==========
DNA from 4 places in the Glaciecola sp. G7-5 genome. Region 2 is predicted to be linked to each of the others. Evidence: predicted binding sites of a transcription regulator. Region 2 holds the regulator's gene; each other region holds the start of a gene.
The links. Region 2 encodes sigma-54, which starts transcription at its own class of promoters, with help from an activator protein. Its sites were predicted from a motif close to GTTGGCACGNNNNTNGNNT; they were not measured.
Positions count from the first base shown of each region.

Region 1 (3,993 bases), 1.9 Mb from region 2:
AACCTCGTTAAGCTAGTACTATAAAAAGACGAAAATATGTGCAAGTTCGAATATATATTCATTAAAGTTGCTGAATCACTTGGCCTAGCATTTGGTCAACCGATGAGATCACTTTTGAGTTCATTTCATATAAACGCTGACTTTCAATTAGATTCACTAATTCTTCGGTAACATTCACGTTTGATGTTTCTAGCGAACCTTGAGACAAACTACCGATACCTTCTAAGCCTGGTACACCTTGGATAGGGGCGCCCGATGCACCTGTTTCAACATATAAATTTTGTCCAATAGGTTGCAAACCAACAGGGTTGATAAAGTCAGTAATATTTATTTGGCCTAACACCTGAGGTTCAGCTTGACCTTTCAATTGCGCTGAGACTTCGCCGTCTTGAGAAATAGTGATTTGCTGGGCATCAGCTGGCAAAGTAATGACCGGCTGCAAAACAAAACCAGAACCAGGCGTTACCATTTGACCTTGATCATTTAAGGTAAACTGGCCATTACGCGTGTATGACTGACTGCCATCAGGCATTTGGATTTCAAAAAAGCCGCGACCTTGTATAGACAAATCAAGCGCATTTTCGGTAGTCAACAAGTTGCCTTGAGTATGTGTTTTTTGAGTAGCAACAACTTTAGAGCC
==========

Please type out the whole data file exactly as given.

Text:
DNA from 4 places in the Glaciecola sp. G7-5 genome. Region 2 is predicted to be linked to each of the others. Evidence: predicted binding sites of a transcription regulator. Region 2 holds the regulator's gene; each other region holds the start of a gene.
The links. Region 2 encodes sigma-54, which starts transcription at its own class of promoters, with help from an activator protein. Its sites were predicted from a motif close to GTTGGCACGNNNNTNGNNT; they were not measured.
Positions count from the first base shown of each region.

Region 1 (3,993 bases), 1.9 Mb from region 2:
AACCTCGTTAAGCTAGTACTATAAAAAGACGAAAATATGTGCAAGTTCGAATATATATTCATTAAAGTTGCTGAATCACTTGGCCTAGCATTTGGTCAACCGATGAGATCACTTTTGAGTTCATTTCATATAAACGCTGACTTTCAATTAGATTCACTAATTCTTCGGTAACATTCACGTTTGATGTTTCTAGCGAACCTTGAGACAAACTACCGATACCTTCTAAGCCTGGTACACCTTGGATAGGGGCGCCCGATGCACCTGTTTCAACATATAAATTTTGTCCAATAGGTTGCAAACCAACAGGGTTGATAAAGTCAGTAATATTTATTTGGCCTAACACCTGAGGTTCAGCTTGACCTTTCAATTGCGCTGAGACTTCGCCGTCTTGAGAAATAGTGATTTGCTGGGCATCAGCTGGCAAAGTAATGACCGGCTGCAAAACAAAACCAGAACCAGGCGTTACCATTTGACCTTGATCATTTAAGGTAAACTGGCCATTACGCGTGTATGACTGACTGCCATCAGGCATTTGGATTTCAAAAAAGCCGCGACCTTGTATAGACAAATCAAGCGCATTTTCGGTAGTCAACAAGTTGCCTTGAGTATGTGTTTTTTGAGTAGCAACAACTTTAGAGCC